Empathy May Reside in Your DNA

TUESDAY, March 13, 2018 (HealthDay News) — Your ability to “feel” the emotions of others lies partly in your genes, new research suggests. The British study, of nearly 47,000 adults, found that genes seemed to explain 10 percent of the variance in empathy from one person to another. And some of those genes are also…

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Poor, Minority Moms Face Tough Judgments Over Kids' Weight

TUESDAY, March 13, 2018 (HealthDay News) — Poor mothers who get food assistance face close scrutiny over their kids’ weight, researchers say. Their study of 138 families in low-income communities in North Carolina found that poor mothers whose kids were overweight or underweight were more likely to be accused by doctors, nutritionists and social workers…

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Three-in-One Pill Shows Promise in Beating High Blood Pressure

TUESDAY, March 13, 2018 (HealthDay News) — A pill that combines three blood pressure-lowering drugs improves people’s chances of lowering their high blood pressure, researchers report. The pill contains low doses of the three medications — telmisartan, amlodipine and chlorthalidone. The finding stems from a study of 700 people, who averaged 56 years old. All…

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Why Does America Spend More on Health Care?

TUESDAY, March 13, 2018 (HealthDay News) — It’s well-known that the United States spends a lot more for its health care than other industrialized nations do. But a new study claims that some of the purported explanations for why America’s health care bill is so huge simply do not wash. The United States does not…

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Opioid ODs Outpacing Other 'Deaths of Despair'

TUESDAY, March 13, 2018 (HealthDay News) — Though fewer Americans are dying from alcohol abuse, suicide and murder, opioid overdose deaths have risen dramatically in recent decades, a new report finds. And some regions of the United States are bearing the brunt of these “deaths of despair,” the researchers discovered. “Unless more effective policies are…

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People Aren't as Safe From Lead as Thought, Study Suggests

TUESDAY, March 13, 2018 (HealthDay News) — Long-term, low-level lead exposure may be linked with more than 256,000 premature deaths from heart disease in middle-aged and older Americans each year, according to a new study. The researchers analyzed data from 14,300 people in the United States, covering nearly 20 years. All participants had a medical…

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Heart Attack Survival Better When Specialists Are Out of Town

TUESDAY, March 13, 2018 (HealthDay News) — Believe it or not, new research suggests that people hospitalized for a heart attack are more likely to survive when certain heart specialists are out of town. The study of more than 34,000 U.S. heart attack patients found survival rates were higher when interventional cardiologists were attending their…

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Poison Prevention at Home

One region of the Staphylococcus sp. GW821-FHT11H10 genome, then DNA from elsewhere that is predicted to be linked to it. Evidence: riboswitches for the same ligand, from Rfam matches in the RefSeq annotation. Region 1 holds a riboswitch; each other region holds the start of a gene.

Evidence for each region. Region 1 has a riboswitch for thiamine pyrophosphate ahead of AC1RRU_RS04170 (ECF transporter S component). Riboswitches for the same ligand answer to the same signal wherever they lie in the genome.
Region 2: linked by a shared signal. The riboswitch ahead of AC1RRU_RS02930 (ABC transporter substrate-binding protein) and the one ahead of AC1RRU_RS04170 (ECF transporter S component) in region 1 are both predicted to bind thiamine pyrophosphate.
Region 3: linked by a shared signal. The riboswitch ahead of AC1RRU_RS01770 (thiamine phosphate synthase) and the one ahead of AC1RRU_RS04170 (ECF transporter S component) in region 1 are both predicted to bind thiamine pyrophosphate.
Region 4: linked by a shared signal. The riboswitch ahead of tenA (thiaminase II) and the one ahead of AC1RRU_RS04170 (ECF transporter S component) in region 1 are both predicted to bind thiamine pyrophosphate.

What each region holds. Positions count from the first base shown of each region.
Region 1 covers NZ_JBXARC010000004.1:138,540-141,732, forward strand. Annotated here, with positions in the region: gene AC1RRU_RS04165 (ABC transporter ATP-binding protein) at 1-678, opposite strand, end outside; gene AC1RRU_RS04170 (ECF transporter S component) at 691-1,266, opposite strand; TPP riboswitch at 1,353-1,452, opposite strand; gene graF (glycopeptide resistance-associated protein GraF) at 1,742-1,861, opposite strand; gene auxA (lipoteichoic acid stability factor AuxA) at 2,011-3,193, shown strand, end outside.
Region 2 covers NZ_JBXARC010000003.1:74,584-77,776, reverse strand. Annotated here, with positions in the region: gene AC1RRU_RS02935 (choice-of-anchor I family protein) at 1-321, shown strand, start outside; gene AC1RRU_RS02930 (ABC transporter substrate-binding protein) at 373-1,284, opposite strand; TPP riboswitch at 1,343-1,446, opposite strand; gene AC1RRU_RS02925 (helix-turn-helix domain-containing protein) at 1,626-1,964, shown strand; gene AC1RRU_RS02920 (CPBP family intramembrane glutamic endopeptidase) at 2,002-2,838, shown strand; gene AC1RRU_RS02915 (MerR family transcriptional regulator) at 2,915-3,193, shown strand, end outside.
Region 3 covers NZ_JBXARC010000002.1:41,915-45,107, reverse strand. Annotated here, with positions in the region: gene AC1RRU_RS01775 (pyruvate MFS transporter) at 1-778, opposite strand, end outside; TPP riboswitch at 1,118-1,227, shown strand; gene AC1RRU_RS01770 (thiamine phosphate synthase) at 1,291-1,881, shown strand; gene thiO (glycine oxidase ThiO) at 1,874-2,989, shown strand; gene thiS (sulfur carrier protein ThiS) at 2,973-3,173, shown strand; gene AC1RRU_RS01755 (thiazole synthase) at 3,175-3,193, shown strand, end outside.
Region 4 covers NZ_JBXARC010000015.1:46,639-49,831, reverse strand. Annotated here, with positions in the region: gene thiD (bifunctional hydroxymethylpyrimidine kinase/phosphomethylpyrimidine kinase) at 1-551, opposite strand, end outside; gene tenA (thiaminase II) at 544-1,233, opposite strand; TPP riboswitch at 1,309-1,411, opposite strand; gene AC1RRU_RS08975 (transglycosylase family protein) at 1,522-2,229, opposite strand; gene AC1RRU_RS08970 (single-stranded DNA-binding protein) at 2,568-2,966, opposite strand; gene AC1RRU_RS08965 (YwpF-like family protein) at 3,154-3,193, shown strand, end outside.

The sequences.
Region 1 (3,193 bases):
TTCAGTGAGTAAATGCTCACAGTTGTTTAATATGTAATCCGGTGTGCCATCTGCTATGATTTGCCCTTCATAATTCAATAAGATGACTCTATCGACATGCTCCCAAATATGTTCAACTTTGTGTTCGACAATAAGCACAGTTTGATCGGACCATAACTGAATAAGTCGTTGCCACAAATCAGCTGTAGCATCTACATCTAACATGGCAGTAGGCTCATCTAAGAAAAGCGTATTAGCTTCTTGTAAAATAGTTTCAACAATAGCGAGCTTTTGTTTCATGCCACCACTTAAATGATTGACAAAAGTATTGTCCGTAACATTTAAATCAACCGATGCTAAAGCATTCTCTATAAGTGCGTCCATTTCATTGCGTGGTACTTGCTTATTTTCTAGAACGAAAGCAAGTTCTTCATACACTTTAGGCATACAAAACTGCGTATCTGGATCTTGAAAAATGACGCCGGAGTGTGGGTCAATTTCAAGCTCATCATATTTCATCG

TUESDAY, March 13, 2018 (HealthDay News) — Every day, more than 300 children are treated in U.S. emergency rooms for accidental poisoning, and two children die from it. Reports of youngsters getting sick after eating colorful laundry and dishwasher detergent pods that they thought were candy have renewed warnings about keeping all cleaning products both…

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Defibrillator-in-a-Vest May Help Heart Attack Survivors

TUESDAY, March 13, 2018 (HealthDay News) — A wearable heart defibrillator reduces the overall risk of early death for heart attack survivors, but not the risk of sudden cardiac death, a new study finds. The defibrillator — housed in a lightweight vest worn directly against the skin — continuously monitors the wearer’s heart. It sounds…

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Presidential Panel Says High-Priced Cancer Drugs Harm Patient Care

TUESDAY, March 13, 2018 (HealthDay News) — “Financial toxicity” caused by high cancer drug prices is harming people’s ability to fight the dreaded disease, a new report from the President’s Cancer Panel warns. The report, released Tuesday, argues that urgent action is needed to stem the growing price tags associated with new cancer drugs, particularly…

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Genetic Testing Underused in Breast Cancer Patients: Study

TUESDAY, March 13, 2018 (HealthDay News) — Nearly half of newly diagnosed breast cancer patients who should have genetic testing don’t receive it, a new study finds. Genetic testing can play an important part in deciding the best course of treatment, the University of Michigan researchers noted. The study included just over 1,700 women with…

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A New Hip May Mean a Longer, Better Life

MONDAY, March 12, 2018 (HealthDay News) — A hip replacement may help seniors live longer — for at least a decade anyway, a new study from Sweden suggests. “Our study suggests that hip replacement can add years to life as well as adding ‘life to years’ — increasing the chances of longer survival as well…

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